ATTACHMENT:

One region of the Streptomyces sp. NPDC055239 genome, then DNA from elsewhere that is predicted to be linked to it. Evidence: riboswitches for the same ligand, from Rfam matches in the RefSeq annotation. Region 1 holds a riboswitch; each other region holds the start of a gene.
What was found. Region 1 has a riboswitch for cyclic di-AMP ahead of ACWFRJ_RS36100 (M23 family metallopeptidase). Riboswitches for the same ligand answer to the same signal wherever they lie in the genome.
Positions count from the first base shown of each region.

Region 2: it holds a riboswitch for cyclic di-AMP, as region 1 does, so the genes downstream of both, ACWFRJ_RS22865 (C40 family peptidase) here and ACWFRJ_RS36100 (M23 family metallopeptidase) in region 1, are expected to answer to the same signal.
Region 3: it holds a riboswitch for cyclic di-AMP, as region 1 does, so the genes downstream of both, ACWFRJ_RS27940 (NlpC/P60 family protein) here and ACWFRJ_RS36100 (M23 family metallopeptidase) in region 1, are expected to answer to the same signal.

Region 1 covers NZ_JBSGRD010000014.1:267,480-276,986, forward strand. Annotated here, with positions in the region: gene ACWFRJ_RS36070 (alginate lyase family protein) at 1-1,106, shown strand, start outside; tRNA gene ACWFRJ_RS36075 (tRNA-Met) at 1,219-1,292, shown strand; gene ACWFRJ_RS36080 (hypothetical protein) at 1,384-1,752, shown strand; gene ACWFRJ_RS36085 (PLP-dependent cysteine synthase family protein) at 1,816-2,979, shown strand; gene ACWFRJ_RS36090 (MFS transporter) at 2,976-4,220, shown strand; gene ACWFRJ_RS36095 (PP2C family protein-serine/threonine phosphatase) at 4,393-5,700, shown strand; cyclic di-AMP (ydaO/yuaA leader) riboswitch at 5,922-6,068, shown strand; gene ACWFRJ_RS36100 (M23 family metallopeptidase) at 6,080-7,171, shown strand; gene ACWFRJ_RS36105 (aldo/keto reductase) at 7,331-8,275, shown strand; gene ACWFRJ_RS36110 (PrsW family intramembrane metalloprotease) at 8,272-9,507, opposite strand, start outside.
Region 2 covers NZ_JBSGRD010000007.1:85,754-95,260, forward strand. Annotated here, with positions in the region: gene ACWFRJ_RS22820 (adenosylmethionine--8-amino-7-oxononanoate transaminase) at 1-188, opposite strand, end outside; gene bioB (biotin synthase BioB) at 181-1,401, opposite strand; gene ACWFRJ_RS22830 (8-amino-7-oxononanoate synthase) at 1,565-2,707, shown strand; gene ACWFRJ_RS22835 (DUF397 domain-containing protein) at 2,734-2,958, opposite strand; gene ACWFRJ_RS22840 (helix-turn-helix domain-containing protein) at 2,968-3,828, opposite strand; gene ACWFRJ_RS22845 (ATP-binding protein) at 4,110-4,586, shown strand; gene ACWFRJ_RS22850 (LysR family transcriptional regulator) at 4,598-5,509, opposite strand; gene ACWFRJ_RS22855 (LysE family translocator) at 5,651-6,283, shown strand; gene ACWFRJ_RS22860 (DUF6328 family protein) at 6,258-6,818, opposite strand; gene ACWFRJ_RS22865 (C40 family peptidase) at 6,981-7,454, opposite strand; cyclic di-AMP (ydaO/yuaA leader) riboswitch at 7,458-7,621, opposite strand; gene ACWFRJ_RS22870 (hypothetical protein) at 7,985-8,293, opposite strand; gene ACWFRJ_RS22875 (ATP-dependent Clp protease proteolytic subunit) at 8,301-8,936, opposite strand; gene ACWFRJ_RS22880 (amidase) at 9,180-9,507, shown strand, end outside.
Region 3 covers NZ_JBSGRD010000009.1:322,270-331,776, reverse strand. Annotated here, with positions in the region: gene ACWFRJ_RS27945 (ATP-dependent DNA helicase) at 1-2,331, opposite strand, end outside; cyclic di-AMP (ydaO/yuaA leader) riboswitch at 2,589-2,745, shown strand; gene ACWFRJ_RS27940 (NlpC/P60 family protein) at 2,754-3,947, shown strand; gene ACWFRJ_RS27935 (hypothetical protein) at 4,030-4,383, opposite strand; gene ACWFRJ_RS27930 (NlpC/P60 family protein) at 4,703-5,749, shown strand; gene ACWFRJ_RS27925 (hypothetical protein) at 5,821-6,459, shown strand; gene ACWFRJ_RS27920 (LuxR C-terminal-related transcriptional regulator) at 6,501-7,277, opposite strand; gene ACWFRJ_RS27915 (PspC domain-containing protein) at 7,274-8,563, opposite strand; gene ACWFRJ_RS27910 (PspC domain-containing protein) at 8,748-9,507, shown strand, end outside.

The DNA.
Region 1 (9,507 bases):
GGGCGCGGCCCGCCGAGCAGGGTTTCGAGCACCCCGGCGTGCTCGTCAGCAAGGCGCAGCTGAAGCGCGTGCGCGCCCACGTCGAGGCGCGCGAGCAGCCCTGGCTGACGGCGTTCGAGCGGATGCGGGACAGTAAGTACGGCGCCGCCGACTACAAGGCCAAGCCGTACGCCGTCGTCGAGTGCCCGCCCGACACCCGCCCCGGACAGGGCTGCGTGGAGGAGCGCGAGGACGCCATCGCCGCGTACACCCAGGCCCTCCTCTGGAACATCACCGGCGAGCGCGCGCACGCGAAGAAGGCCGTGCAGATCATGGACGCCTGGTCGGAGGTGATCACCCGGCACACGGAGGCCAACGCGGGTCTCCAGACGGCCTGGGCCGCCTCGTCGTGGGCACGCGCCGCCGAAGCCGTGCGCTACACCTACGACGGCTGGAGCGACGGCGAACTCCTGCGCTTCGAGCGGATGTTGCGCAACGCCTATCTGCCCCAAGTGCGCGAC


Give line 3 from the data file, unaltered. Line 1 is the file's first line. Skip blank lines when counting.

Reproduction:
Positions count from the first base shown of each region.